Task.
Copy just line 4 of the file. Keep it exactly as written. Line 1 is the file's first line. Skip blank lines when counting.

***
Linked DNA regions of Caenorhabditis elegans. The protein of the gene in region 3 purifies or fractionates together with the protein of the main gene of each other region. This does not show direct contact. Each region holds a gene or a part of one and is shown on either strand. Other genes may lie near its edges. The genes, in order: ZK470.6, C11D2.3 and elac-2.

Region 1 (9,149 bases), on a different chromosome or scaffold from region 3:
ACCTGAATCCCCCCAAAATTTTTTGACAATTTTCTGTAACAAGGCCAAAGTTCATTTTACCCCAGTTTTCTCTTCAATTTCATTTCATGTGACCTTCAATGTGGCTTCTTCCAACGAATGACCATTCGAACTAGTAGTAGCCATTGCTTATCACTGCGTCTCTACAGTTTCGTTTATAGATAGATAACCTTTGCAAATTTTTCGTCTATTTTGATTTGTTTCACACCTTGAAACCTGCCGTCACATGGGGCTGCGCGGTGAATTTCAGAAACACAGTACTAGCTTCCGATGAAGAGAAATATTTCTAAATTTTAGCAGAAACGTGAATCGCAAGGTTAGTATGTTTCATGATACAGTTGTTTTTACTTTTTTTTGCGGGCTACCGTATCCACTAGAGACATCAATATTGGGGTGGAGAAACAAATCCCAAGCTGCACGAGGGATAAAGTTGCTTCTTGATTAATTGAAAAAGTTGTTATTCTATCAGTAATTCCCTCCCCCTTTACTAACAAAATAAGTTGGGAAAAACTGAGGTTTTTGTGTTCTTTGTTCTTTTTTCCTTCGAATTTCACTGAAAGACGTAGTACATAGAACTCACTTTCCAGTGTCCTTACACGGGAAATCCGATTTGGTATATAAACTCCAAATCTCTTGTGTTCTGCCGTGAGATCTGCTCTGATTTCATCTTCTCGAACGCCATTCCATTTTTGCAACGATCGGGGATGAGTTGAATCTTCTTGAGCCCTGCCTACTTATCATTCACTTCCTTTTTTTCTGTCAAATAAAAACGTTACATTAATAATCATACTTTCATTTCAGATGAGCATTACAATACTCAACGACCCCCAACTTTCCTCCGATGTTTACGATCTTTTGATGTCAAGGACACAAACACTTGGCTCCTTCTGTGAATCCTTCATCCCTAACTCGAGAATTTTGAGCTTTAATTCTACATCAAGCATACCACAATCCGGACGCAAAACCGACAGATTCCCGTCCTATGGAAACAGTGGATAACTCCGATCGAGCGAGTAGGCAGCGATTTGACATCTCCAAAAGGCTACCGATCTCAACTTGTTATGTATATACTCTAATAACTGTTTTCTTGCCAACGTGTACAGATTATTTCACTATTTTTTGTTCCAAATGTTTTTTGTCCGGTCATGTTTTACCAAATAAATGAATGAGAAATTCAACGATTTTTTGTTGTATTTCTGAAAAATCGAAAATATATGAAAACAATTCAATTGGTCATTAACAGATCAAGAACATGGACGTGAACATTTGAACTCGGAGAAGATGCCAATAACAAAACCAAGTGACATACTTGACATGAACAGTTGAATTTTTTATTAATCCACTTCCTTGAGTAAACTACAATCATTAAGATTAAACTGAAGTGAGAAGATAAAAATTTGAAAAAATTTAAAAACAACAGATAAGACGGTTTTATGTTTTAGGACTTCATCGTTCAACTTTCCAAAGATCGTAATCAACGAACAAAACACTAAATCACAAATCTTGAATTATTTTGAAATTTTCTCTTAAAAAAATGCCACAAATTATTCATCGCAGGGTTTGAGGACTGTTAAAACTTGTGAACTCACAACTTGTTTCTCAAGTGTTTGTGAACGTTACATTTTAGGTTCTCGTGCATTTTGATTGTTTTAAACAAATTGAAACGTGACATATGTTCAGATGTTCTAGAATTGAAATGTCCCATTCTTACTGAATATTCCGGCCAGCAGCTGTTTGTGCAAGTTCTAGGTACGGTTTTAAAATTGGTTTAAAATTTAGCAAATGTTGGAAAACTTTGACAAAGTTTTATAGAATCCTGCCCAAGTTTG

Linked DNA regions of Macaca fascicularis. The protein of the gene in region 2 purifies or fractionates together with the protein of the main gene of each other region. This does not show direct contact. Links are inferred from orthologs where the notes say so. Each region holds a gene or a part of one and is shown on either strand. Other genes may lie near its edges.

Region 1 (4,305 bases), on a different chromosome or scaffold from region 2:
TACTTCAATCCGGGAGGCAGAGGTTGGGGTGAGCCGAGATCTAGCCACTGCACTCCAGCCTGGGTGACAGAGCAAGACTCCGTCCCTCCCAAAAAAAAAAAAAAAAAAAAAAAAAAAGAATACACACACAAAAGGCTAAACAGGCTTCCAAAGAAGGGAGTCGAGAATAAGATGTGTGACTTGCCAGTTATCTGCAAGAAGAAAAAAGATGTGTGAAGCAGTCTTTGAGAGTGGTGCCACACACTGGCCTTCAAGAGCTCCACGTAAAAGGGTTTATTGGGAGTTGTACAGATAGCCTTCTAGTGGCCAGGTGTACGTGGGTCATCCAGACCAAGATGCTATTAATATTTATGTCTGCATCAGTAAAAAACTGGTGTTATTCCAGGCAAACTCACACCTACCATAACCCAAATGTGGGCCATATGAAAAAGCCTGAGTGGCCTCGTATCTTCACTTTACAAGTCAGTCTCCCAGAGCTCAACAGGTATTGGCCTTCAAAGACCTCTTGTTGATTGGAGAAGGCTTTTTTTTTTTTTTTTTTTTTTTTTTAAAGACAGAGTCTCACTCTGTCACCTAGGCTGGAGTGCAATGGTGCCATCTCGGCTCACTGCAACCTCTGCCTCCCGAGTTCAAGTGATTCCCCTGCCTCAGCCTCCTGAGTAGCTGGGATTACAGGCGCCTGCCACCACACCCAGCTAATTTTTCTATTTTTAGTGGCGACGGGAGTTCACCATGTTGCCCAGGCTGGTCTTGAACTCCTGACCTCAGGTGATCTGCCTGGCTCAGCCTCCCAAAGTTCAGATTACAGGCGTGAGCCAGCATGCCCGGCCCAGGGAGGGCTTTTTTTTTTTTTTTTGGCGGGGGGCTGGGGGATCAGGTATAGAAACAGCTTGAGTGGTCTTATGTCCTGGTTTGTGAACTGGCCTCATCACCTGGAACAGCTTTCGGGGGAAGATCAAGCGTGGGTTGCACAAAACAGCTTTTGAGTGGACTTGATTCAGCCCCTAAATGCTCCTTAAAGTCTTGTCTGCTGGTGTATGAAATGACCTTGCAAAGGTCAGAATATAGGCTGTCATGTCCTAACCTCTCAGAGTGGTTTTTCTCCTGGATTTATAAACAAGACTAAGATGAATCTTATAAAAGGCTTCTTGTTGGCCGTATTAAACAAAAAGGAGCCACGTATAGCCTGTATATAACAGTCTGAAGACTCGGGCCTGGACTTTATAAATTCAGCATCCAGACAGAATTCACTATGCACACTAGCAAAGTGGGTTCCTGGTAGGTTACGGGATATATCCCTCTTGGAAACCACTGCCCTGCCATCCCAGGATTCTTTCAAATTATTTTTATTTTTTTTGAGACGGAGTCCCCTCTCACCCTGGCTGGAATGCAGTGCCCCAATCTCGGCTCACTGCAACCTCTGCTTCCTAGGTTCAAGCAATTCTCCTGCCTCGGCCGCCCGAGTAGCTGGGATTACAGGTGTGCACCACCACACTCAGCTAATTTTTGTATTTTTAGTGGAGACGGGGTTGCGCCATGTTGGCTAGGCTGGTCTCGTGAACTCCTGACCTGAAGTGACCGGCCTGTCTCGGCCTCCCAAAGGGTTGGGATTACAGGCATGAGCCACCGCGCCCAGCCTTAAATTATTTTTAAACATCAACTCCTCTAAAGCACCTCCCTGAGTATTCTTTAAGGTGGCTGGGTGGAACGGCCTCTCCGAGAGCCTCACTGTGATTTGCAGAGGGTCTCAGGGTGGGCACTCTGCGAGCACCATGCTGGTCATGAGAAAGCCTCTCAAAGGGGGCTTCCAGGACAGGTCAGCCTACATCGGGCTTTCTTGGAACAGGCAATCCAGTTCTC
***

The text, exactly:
Linked DNA regions of Macaca fascicularis. The protein of the gene in region 2 purifies or fractionates together with the protein of the main gene of each other region. This does not show direct contact. Links are inferred from orthologs where the notes say so. Each region holds a gene or a part of one and is shown on either strand. Other genes may lie near its edges.